In Central America, strengthening food supply chains improves livelihoods and reduces the risk of conflict by sustaining access to food for urban dwellers despite rural shocks.
Improving Social Protection Systems Can Help End the Hunger-Conflict Link
Dangerously Hungry showed that improving social protection not only builds resilience to sudden-onset food crises, but also improves trust in government. This reduces the likelihood of a person choosing conflict over peace when food insecurity occurs, especially when that hunger is driven by rising prices.
In April, the International Food Policy Research Institute (IFPRI) launched their annual Global Policy Report which showed that the frequency, severity and complexity of modern food crises are fundamentally changing. IFPRI’s Global Policy Report states that most people experiencing food insecurity in 2022 resided in areas of protracted and overlapping climate crises compounded by conflict. IFPRI argues that the changing nature of these crises calls for updated policy approaches, including improved early warning and social protection systems as well as strengthening governments to implement and administer those programs.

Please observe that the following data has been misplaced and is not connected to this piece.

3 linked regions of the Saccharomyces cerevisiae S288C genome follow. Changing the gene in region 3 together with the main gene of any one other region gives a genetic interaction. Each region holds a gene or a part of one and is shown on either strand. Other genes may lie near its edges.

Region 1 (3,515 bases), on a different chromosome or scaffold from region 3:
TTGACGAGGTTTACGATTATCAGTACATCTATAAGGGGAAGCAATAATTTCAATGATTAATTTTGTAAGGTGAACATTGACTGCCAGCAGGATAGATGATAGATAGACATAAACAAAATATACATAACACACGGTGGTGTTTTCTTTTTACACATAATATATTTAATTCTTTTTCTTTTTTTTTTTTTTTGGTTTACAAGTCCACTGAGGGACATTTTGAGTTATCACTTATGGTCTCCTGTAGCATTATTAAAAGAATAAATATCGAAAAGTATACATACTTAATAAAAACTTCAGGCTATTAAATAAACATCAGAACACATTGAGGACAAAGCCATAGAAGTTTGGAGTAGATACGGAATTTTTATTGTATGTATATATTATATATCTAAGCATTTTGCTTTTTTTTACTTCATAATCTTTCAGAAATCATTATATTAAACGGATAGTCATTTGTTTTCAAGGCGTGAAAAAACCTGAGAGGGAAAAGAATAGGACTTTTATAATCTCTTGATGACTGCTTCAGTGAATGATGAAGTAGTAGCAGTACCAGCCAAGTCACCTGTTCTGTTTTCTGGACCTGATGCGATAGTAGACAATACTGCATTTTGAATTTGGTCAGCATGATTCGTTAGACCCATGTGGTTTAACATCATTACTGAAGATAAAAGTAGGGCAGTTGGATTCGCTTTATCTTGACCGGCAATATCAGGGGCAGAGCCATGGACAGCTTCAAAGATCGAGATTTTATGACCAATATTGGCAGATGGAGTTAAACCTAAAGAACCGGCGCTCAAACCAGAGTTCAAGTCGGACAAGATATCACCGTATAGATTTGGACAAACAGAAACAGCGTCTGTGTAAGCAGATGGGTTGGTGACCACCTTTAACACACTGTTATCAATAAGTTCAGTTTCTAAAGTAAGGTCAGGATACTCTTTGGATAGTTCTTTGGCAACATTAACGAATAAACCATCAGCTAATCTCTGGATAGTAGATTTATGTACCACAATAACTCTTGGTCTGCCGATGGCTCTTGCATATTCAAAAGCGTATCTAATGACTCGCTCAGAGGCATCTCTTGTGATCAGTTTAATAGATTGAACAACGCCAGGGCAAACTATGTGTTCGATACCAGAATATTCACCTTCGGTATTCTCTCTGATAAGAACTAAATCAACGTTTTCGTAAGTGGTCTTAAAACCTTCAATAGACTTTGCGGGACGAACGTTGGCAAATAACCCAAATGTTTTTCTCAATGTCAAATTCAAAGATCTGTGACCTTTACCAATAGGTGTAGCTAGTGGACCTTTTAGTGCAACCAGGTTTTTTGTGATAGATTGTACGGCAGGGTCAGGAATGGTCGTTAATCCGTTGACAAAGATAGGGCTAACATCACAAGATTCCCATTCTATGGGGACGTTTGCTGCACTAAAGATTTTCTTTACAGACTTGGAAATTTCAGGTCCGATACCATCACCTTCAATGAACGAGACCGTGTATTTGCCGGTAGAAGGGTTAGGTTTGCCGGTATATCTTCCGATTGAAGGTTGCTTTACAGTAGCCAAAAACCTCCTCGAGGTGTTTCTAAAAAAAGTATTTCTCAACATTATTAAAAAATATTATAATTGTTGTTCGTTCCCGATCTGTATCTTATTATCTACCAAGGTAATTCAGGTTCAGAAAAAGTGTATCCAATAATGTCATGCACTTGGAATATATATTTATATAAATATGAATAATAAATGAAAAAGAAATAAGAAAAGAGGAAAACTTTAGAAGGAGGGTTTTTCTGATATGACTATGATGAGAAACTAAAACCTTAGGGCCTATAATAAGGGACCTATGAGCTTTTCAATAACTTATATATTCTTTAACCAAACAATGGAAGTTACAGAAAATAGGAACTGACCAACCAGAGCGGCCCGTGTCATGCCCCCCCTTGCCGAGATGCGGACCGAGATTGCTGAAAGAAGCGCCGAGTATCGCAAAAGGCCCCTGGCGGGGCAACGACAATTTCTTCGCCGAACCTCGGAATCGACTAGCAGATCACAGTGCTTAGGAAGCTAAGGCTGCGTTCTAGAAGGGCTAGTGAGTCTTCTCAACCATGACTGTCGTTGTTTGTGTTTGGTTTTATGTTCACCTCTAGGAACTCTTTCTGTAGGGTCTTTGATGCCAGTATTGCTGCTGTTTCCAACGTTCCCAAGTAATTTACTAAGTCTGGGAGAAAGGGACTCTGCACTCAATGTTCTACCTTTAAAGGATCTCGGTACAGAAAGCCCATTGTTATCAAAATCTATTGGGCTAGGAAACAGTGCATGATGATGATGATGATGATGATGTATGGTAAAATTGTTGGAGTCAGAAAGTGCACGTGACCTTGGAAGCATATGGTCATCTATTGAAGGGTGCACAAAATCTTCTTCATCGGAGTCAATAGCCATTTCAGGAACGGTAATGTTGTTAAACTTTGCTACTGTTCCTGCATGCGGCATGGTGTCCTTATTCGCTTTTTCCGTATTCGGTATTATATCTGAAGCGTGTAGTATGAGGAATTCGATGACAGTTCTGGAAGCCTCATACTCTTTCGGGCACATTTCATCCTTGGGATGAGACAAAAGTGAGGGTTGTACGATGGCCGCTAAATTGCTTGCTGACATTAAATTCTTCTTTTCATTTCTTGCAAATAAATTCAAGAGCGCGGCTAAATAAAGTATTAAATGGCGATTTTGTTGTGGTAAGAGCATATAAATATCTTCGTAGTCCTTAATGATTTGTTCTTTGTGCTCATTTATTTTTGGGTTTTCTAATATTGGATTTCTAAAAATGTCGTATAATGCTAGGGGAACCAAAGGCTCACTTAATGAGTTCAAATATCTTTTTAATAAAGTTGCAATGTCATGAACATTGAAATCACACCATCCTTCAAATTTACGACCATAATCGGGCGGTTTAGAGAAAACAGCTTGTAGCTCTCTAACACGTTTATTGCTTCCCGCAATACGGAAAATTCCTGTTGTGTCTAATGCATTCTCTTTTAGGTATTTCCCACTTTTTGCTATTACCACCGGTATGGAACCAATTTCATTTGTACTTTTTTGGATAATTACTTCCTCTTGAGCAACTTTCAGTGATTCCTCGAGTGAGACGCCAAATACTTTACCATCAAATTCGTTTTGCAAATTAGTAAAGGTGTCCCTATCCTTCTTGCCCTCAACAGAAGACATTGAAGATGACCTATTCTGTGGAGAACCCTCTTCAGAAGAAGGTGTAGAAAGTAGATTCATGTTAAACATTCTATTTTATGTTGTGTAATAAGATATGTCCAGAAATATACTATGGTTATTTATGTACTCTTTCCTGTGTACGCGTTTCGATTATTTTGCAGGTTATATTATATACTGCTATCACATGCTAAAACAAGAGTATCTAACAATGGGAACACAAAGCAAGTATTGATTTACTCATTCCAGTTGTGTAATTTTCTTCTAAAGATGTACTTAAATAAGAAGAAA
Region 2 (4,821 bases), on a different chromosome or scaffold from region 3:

Climate Change and Migration Fuel Food-Related Instability
Dangerously Hungry captured the tremendous growth in research over the past half decade on climate change’s impacts on food-related instability. In mid-April, the United Nations World Food Programme (WFP) and Adelphi released a case study titled Climate, Peace and Security Study: Uganda, West Nile sub-region. The study showed that drought-induced strain on local food resources in the region combined with the influx of refugee populations fleeing violence has the potential to grow into a communal conflict. The study also examines how climate-resilient food systems can act as a peacebuilding mechanism and bolster food security.
Community Projects Reduce Risk of Conflict and Improve Food Security in Burkina Faso and Niger